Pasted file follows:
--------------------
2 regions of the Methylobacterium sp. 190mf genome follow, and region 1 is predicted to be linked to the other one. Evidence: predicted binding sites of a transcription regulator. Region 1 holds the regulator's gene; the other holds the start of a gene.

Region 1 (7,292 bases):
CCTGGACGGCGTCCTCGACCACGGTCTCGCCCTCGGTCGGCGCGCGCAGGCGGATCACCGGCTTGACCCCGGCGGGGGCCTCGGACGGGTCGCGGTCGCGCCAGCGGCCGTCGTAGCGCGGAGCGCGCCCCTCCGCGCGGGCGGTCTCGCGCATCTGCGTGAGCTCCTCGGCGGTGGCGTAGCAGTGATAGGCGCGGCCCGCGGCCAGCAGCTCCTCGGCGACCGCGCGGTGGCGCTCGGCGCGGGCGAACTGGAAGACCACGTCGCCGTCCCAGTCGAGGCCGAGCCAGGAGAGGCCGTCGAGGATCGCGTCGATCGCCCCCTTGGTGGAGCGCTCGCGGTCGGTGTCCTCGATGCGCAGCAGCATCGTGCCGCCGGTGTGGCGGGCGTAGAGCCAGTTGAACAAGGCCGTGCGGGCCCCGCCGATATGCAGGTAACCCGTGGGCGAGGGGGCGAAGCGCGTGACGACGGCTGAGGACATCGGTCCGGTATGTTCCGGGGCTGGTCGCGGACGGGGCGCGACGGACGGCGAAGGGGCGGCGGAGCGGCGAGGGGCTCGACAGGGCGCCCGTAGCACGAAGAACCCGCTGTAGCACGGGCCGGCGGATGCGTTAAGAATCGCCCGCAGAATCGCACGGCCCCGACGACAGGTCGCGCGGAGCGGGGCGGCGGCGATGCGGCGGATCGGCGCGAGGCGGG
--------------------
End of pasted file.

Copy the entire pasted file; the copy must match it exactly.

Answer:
2 regions of the Methylobacterium sp. 190mf genome follow, and region 1 is predicted to be linked to the other one. Evidence: predicted binding sites of a transcription regulator. Region 1 holds the regulator's gene; the other holds the start of a gene.

Region 1 (7,292 bases):
CCTGGACGGCGTCCTCGACCACGGTCTCGCCCTCGGTCGGCGCGCGCAGGCGGATCACCGGCTTGACCCCGGCGGGGGCCTCGGACGGGTCGCGGTCGCGCCAGCGGCCGTCGTAGCGCGGAGCGCGCCCCTCCGCGCGGGCGGTCTCGCGCATCTGCGTGAGCTCCTCGGCGGTGGCGTAGCAGTGATAGGCGCGGCCCGCGGCCAGCAGCTCCTCGGCGACCGCGCGGTGGCGCTCGGCGCGGGCGAACTGGAAGACCACGTCGCCGTCCCAGTCGAGGCCGAGCCAGGAGAGGCCGTCGAGGATCGCGTCGATCGCCCCCTTGGTGGAGCGCTCGCGGTCGGTGTCCTCGATGCGCAGCAGCATCGTGCCGCCGGTGTGGCGGGCGTAGAGCCAGTTGAACAAGGCCGTGCGGGCCCCGCCGATATGCAGGTAACCCGTGGGCGAGGGGGCGAAGCGCGTGACGACGGCTGAGGACATCGGTCCGGTATGTTCCGGGGCTGGTCGCGGACGGGGCGCGACGGACGGCGAAGGGGCGGCGGAGCGGCGAGGGGCTCGACAGGGCGCCCGTAGCACGAAGAACCCGCTGTAGCACGGGCCGGCGGATGCGTTAAGAATCGCCCGCAGAATCGCACGGCCCCGACGACAGGTCGCGCGGAGCGGGGCGGCGGCGATGCGGCGGATCGGCGCGAGGCGGG